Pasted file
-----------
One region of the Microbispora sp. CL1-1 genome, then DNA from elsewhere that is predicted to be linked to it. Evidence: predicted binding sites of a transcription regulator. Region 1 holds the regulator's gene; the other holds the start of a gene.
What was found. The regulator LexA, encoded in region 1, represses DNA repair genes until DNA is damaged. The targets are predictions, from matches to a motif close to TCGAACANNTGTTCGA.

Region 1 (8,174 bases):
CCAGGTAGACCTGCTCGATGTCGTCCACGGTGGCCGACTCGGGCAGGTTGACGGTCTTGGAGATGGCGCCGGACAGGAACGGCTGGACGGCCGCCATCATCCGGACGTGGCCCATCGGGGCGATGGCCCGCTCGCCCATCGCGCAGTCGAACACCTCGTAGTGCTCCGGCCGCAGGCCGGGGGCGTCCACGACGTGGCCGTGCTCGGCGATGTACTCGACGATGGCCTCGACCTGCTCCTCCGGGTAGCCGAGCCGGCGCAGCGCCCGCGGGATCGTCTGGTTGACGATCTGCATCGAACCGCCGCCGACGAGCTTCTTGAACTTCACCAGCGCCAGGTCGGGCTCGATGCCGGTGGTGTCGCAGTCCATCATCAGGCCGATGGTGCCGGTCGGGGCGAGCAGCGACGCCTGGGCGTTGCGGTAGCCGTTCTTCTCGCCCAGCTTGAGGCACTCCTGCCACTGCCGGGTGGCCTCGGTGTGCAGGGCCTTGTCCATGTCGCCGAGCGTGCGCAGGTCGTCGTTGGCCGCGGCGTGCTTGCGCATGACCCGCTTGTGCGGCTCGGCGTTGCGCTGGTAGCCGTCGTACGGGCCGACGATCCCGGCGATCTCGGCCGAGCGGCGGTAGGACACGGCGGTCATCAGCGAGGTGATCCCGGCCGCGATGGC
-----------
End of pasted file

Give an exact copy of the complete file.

One region of the Microbispora sp. CL1-1 genome, then DNA from elsewhere that is predicted to be linked to it. Evidence: predicted binding sites of a transcription regulator. Region 1 holds the regulator's gene; the other holds the start of a gene.
What was found. The regulator LexA, encoded in region 1, represses DNA repair genes until DNA is damaged. The targets are predictions, from matches to a motif close to TCGAACANNTGTTCGA.

Region 1 (8,174 bases):
CCAGGTAGACCTGCTCGATGTCGTCCACGGTGGCCGACTCGGGCAGGTTGACGGTCTTGGAGATGGCGCCGGACAGGAACGGCTGGACGGCCGCCATCATCCGGACGTGGCCCATCGGGGCGATGGCCCGCTCGCCCATCGCGCAGTCGAACACCTCGTAGTGCTCCGGCCGCAGGCCGGGGGCGTCCACGACGTGGCCGTGCTCGGCGATGTACTCGACGATGGCCTCGACCTGCTCCTCCGGGTAGCCGAGCCGGCGCAGCGCCCGCGGGATCGTCTGGTTGACGATCTGCATCGAACCGCCGCCGACGAGCTTCTTGAACTTCACCAGCGCCAGGTCGGGCTCGATGCCGGTGGTGTCGCAGTCCATCATCAGGCCGATGGTGCCGGTCGGGGCGAGCAGCGACGCCTGGGCGTTGCGGTAGCCGTTCTTCTCGCCCAGCTTGAGGCACTCCTGCCACTGCCGGGTGGCCTCGGTGTGCAGGGCCTTGTCCATGTCGCCGAGCGTGCGCAGGTCGTCGTTGGCCGCGGCGTGCTTGCGCATGACCCGCTTGTGCGGCTCGGCGTTGCGCTGGTAGCCGTCGTACGGGCCGACGATCCCGGCGATCTCGGCCGAGCGGCGGTAGGACACGGCGGTCATCAGCGAGGTGATCCCGGCCGCGATGGC